Plant Interactions with Changes in Coverage of Biological Soil Crusts and Water Regime in Mu Us Sandland, China

Shuqin Gao1, Xu Pan1,3, Qingguo Cui1, Yukun Hu1,3, Xuehua Ye1*, Ming Dong1,2

1 State Key Laboratory of Vegetation and Environmental Change, Institute of Botany, Chinese Academy of Sciences, Beijing, China, 2 Key Laboratory of Hangzhou City for Ecosystem Protection and Restoration, Hangzhou Normal University, Hangzhou, China, 3 University of Chinese Academy of Sciences, Beijing, China * For correspondence. * E-mail:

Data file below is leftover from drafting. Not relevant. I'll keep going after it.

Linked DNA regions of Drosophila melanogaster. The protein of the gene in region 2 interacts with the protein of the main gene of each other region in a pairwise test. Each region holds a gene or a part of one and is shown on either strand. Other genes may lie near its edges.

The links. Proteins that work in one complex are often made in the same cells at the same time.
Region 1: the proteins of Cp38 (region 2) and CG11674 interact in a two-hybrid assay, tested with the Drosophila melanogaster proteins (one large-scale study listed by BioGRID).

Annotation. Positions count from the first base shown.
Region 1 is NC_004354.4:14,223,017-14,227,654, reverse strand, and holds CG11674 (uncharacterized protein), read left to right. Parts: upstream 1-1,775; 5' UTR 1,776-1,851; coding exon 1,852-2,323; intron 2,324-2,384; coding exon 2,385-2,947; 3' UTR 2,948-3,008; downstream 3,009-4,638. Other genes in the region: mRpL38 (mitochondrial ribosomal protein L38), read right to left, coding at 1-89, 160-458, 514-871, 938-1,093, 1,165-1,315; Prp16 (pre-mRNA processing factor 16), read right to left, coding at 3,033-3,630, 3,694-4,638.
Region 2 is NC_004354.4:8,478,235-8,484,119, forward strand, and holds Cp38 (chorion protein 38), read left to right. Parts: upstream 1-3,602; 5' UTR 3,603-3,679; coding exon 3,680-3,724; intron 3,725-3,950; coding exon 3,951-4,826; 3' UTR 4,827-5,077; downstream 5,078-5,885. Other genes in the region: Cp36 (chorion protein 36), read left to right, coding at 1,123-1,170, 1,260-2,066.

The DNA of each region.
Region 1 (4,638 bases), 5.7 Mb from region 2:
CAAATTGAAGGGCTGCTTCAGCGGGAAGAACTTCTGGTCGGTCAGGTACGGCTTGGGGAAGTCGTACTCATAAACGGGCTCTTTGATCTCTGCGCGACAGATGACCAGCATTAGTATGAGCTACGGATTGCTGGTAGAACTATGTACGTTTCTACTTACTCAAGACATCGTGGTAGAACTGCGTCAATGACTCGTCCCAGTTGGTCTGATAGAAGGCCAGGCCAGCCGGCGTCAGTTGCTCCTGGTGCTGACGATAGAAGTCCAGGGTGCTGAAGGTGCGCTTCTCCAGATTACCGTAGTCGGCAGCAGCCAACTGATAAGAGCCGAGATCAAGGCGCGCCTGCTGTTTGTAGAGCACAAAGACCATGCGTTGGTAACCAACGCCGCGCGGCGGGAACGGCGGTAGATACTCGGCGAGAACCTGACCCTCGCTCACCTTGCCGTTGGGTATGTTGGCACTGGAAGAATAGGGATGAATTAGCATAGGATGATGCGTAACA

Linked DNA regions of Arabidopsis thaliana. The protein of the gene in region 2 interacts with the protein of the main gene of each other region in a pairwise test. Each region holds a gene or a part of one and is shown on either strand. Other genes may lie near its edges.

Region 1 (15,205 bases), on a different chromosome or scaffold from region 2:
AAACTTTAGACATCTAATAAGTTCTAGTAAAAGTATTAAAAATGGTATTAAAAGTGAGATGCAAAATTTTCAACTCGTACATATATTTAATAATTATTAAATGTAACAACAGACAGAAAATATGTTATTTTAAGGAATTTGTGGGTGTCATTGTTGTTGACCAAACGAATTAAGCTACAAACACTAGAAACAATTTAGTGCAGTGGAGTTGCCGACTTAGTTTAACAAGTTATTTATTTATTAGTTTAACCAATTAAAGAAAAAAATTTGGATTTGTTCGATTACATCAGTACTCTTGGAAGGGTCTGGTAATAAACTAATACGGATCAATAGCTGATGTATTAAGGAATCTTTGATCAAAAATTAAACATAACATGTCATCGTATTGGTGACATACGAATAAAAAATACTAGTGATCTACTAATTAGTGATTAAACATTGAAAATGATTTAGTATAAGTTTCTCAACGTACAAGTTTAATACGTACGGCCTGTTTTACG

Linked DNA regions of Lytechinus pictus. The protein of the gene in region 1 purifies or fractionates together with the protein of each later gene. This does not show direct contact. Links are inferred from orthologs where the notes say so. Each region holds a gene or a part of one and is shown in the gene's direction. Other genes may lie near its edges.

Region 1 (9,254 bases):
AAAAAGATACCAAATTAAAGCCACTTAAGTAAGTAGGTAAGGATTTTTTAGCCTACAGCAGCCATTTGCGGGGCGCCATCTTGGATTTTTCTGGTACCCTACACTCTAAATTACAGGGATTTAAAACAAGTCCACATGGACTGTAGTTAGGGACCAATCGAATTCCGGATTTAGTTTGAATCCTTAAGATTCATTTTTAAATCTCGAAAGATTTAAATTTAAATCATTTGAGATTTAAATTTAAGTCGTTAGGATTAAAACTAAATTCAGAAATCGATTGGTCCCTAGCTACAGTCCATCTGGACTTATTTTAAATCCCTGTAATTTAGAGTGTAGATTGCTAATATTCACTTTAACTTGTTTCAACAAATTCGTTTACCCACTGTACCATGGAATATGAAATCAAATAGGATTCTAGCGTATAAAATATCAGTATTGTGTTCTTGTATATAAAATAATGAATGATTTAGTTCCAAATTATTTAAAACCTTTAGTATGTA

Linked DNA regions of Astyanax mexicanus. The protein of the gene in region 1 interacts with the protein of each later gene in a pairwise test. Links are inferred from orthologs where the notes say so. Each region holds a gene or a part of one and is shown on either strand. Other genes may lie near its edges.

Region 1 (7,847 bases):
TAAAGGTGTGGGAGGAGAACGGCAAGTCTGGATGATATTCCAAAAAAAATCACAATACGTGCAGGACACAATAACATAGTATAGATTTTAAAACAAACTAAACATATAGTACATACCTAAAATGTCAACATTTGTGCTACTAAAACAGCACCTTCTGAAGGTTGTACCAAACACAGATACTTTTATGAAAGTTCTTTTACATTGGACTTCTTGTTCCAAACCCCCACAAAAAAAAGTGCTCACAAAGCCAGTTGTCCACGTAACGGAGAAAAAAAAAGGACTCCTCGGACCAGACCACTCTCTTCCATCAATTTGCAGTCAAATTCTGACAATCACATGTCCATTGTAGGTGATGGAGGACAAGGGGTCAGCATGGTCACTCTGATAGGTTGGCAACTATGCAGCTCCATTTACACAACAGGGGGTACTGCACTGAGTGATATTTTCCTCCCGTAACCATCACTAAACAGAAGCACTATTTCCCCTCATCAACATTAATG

Plant interactions greatly affect plant community structure. Dryland ecosystems are characterized by low amounts of unpredictable precipitation as well as by often having biological soil crusts (BSCs) on the soil surface. In dryland plant communities, plants interact mostly as they compete for water resources, and the direction and intensity of plant interaction varies as a function of the temporal fluctuation in water availability. Since BSCs influence water redistribution to some extent, a greenhouse experiment was conducted to test the hypothesis that the intensity and direction of plant interactions in a dryland plant community can be modified by BSCs. In the experiment, 14 combinations of four plant species (Artemisia ordosica, Artemisia sphaerocephala, Chloris virgata and Setaria viridis) were subjected to three levels of coverage of BSCs and three levels of water supply. The results show that: 1) BSCs affected plant interaction intensity for the four plant species: a 100% coverage of BSCs significantly reduced the intensity of competition between neighboring plants, while it was highest with a 50% coverage of BSCs in combination with the target species of A. sphaerocephala and C. virgata; 2) effects of the coverage of BSCs on plant interactions were modified by water regime when the target species were C. virgata and S. viridis; 3) plant interactions were species-specific. In conclusion, the percent coverage of BSCs affected plant interactions, and the effects were species-specific and could be modified by water regimes. Further studies should focus on effects of the coverage of BSCs on plant-soil hydrological processes.